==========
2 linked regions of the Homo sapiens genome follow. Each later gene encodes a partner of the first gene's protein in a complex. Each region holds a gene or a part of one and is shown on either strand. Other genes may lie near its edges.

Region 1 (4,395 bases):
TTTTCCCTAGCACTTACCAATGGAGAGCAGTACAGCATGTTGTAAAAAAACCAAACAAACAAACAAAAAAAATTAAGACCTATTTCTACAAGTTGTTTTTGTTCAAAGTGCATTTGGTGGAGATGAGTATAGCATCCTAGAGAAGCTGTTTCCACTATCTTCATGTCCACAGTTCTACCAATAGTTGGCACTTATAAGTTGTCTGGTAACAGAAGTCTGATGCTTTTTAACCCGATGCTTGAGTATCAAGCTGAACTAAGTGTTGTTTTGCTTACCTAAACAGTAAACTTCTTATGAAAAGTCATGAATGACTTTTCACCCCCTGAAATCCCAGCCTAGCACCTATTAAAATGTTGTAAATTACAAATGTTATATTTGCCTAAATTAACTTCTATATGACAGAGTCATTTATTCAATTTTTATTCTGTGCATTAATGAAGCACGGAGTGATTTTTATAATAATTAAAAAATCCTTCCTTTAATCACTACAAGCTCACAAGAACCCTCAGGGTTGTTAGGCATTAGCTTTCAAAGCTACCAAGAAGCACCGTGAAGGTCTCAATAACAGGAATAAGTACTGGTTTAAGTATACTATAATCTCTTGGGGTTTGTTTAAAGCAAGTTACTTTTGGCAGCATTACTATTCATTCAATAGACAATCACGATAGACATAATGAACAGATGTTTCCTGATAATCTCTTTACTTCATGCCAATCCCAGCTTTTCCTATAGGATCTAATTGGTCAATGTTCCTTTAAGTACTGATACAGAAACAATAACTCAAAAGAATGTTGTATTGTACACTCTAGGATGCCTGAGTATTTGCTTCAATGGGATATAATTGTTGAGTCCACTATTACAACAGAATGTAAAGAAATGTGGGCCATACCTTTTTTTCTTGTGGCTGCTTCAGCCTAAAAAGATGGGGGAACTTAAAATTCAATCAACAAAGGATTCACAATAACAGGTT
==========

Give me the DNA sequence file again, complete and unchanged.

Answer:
2 linked regions of the Homo sapiens genome follow. Each later gene encodes a partner of the first gene's protein in a complex. Each region holds a gene or a part of one and is shown on either strand. Other genes may lie near its edges.

Region 1 (4,395 bases):
TTTTCCCTAGCACTTACCAATGGAGAGCAGTACAGCATGTTGTAAAAAAACCAAACAAACAAACAAAAAAAATTAAGACCTATTTCTACAAGTTGTTTTTGTTCAAAGTGCATTTGGTGGAGATGAGTATAGCATCCTAGAGAAGCTGTTTCCACTATCTTCATGTCCACAGTTCTACCAATAGTTGGCACTTATAAGTTGTCTGGTAACAGAAGTCTGATGCTTTTTAACCCGATGCTTGAGTATCAAGCTGAACTAAGTGTTGTTTTGCTTACCTAAACAGTAAACTTCTTATGAAAAGTCATGAATGACTTTTCACCCCCTGAAATCCCAGCCTAGCACCTATTAAAATGTTGTAAATTACAAATGTTATATTTGCCTAAATTAACTTCTATATGACAGAGTCATTTATTCAATTTTTATTCTGTGCATTAATGAAGCACGGAGTGATTTTTATAATAATTAAAAAATCCTTCCTTTAATCACTACAAGCTCACAAGAACCCTCAGGGTTGTTAGGCATTAGCTTTCAAAGCTACCAAGAAGCACCGTGAAGGTCTCAATAACAGGAATAAGTACTGGTTTAAGTATACTATAATCTCTTGGGGTTTGTTTAAAGCAAGTTACTTTTGGCAGCATTACTATTCATTCAATAGACAATCACGATAGACATAATGAACAGATGTTTCCTGATAATCTCTTTACTTCATGCCAATCCCAGCTTTTCCTATAGGATCTAATTGGTCAATGTTCCTTTAAGTACTGATACAGAAACAATAACTCAAAAGAATGTTGTATTGTACACTCTAGGATGCCTGAGTATTTGCTTCAATGGGATATAATTGTTGAGTCCACTATTACAACAGAATGTAAAGAAATGTGGGCCATACCTTTTTTTCTTGTGGCTGCTTCAGCCTAAAAAGATGGGGGAACTTAAAATTCAATCAACAAAGGATTCACAATAACAGGTT